McKinley has won three State Championships in 1983–84, 2004–05, and 2005–2006. They have been State Runners-Up eight times, and hold Ohio records for most appearances in the Championship game (11), Final Four appearances (23), and Sweet Sixteen appearances (48).

Notable basketball alumniEdit

McKinley has had several players move on to the NBA, including Nick Weatherspoon, Phil Hubbard, Gary Grant, Eric Snow, Michael Hawkins, and Keith McLeod. With Nick Weatherspoon playing in the NBA from 1973 to 1980, Phil Hubbard from 1980 to 1989, Gary Grant from 1989 to 2001, Eric Snow from 1996 to 2008, Michael Hawkins from 1997 to 2001, and Keith McCleod from 2004 to present, McKinley has had a graduate in the NBA continuously since 1973, which is believed to be a record.[citation needed]

Timken High SchoolEdit

On February 25, 2015, Canton City Schools approved the "one community, one school" initiative by merging Timken High School into McKinley High School (also known as the pre-mentioned Early College High School), giving Canton a single high school for the first time since 1937. Freshmen of the merged schools will attend the Freshmen Academy located at the current Timken High School, while grades 10–12 attend the senior high school located at the current McKinley building. The remaining high school will retain the McKinley name, mascot, and colors.[10]

Notable alumniEdit


Notable StaffEdit

  • Jim Aiken – Coach: Head football and basketball; would go on to coach at the University of Akron, University of Nevada, Reno, and the University of Oregon
  • Paul Bixler – Coach: Head basketball, assistant football; would go on to coach at Ohio State and Colgate; Director of Player Personnel for the NFL Cleveland Browns
  • Ron Chismar – Coach: Head football; would go on to coach at Wichita State University
  • Len Fontes – Coach: Asst. football; would go on to coach NFL defensive backs.
  • Harry Hazlett – Coach: Head football and basketball; Head coach of the Pro Canton Bulldogs; during World War II was a Major General and commanded the 86th Infantry Division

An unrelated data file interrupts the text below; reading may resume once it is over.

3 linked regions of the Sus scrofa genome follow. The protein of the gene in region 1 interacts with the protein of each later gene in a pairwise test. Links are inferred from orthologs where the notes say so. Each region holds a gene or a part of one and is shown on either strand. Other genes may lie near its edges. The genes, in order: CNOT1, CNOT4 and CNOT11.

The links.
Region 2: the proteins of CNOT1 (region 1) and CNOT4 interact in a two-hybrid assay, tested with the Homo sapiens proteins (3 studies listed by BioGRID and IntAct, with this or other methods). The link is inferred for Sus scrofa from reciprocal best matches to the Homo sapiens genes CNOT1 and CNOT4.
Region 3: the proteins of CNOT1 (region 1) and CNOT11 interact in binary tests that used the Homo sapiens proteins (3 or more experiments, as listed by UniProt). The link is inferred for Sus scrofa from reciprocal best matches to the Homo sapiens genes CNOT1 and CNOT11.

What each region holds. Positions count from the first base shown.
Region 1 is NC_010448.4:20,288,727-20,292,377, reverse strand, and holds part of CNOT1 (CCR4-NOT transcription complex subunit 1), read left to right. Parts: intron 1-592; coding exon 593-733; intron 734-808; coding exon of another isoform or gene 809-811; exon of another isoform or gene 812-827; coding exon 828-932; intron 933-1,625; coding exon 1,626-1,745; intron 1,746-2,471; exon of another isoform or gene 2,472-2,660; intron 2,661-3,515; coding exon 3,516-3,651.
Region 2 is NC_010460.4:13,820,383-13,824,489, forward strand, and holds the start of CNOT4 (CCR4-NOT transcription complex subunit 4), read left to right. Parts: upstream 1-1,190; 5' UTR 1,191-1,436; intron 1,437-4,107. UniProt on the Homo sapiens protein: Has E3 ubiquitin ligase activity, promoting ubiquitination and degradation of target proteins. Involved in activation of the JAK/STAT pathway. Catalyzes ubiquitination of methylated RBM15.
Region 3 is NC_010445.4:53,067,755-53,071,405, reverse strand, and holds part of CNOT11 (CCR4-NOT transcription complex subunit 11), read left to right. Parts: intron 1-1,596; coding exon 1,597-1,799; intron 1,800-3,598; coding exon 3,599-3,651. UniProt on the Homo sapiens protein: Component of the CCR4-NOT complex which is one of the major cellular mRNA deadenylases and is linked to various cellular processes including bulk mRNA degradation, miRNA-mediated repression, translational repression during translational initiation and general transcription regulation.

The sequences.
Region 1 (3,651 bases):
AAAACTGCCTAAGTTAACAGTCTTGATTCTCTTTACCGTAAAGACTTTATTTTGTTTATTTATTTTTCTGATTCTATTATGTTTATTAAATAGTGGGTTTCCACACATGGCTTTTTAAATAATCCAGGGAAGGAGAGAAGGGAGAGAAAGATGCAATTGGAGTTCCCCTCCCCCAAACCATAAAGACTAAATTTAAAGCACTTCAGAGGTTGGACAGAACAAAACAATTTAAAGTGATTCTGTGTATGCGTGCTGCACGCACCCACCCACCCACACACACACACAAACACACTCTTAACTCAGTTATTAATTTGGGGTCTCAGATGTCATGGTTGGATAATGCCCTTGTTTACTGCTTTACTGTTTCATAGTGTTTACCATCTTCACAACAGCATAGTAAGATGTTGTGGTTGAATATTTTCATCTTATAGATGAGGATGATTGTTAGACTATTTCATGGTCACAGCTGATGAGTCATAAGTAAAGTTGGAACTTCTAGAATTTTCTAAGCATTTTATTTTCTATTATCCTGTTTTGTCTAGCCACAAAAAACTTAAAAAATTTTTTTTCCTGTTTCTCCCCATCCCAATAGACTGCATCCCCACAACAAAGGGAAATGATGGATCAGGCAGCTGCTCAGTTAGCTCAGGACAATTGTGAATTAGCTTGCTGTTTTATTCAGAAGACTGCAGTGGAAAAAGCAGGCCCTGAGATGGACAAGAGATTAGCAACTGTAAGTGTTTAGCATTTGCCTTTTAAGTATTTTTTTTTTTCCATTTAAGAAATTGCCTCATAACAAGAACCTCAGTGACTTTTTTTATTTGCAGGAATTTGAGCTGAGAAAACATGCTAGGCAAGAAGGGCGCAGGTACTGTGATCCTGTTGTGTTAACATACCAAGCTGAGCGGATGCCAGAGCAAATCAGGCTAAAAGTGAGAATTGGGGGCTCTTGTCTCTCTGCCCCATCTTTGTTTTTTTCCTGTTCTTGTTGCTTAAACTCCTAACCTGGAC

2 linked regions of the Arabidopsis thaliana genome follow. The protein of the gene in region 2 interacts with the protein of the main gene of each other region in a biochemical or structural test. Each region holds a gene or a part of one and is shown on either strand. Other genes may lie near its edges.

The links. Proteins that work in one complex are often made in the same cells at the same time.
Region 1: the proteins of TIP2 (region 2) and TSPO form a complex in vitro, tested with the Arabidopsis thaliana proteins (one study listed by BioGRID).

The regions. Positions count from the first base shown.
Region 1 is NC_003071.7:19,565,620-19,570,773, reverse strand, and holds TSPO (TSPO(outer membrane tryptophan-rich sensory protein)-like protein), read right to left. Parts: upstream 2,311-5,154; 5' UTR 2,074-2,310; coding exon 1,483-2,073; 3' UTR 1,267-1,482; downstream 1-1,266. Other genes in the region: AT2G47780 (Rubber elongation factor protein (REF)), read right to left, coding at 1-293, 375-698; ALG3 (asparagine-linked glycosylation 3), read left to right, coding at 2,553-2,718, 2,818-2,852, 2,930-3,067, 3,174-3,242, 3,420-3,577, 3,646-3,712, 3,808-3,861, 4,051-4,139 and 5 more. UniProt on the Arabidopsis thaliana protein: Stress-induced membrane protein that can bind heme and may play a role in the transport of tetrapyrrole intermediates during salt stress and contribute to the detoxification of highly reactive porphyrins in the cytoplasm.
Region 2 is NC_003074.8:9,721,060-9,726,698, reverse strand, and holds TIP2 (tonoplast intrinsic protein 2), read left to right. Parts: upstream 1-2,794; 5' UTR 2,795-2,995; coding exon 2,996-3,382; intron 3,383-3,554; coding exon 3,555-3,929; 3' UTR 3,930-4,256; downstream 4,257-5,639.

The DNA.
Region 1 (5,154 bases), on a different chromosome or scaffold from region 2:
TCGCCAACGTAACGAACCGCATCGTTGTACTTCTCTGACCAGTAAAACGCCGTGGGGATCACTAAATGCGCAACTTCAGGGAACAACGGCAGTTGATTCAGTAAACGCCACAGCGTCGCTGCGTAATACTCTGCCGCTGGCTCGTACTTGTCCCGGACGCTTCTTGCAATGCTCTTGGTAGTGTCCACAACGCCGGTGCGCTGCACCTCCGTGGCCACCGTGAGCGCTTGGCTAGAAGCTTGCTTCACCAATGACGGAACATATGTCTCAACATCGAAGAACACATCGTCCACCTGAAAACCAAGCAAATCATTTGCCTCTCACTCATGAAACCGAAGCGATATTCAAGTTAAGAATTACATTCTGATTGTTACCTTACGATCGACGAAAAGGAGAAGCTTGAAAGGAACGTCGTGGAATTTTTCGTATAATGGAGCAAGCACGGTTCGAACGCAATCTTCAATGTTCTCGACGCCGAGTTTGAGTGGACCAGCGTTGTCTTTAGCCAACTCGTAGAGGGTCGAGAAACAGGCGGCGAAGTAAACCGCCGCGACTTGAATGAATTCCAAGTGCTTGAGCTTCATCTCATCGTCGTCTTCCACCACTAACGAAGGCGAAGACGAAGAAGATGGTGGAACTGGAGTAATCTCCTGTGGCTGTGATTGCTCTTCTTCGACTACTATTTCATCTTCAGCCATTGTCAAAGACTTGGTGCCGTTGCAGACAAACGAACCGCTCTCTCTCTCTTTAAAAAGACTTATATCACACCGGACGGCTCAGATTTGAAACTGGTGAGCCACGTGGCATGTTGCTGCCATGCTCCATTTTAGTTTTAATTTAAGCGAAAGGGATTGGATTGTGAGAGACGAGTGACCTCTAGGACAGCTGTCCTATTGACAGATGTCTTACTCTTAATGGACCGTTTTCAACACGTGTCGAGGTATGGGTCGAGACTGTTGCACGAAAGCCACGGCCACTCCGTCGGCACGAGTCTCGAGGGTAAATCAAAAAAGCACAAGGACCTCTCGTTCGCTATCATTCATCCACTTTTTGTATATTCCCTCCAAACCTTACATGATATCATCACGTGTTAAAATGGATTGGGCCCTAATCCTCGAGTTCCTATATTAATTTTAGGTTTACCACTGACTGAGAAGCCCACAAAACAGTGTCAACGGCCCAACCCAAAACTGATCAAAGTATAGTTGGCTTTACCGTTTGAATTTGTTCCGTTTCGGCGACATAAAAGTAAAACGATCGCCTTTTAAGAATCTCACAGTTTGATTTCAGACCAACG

• Dewey King – Coach: Asst. football; became head football coach at San Jose State, Wheaton College (Illinois), and AD at Carroll University (Wisconsin)
  • Harry March – Coach: Head football; involved in Pro-Football, President of American Football League (1936), co-founder and administrator for the NFL New York Giants
  • Thom McDaniels – Coach: Head football; USA Today 1997 High School Coach of the Year
  • Don Nehlen – Coach: Head football; became head football coach at West Virginia University, College Football Hall of Fame inductee
  • Dwight Peabody – Coach: Head football; former early NFL player with the Columbus Panhandles and Toledo Maroons
  • Bob Rupert – Coach: Head basketball; became head basketball coach at the University of Akron
  • Ben Schwartzwalder – Coach: Head football; became head football coach at Syracuse University, College Football Hall of Fame inductee


Notes and referencesEdit

  1. ^ a b c "McKinley High School". National Center for Education Statistics. Retrieved March 27, 2020.
  2. ^ [1]
  3. ^ Yappi. "Yappi Sports Football". Archived from the original on January 13, 2007. Retrieved February 12, 2007.
  4. ^ OHSSCA. "Ohio High School Swim Coaches' Association-Boys Swimming State Champions". Archived from the original on June 22, 2006. Retrieved March 8, 2007.
  5. ^ Yappi. "Yappi Sports Basketball AAA". Archived from the original on January 13, 2007. Retrieved February 12, 2007.
  6. ^ Yappi. "Yappi Sports Basketball D1". Archived from the original on June 8, 2008. Retrieved February 12, 2007.
  7. ^ a b c d OHSAA. "Ohio High School Athletic Association Web site". Retrieved December 31, 2006.
  8. ^ Yappi. "Yappi Sports Baseball". Archived from the original on March 8, 2007. Retrieved February 12, 2007.
  9. ^ "We're creating the first sports and entertainment "smart city"". Johnson Controls.
  10. ^ "School Board Unanimously Approves 'One Community, One School'". Canton City School District. Archived from the original on February 27, 2015. Retrieved February 26, 2015.

External linksEdit

Coordinates: 40°49′07″N 81°23′54″W / 40.81861°N 81.39833°W / 40.81861; -81.39833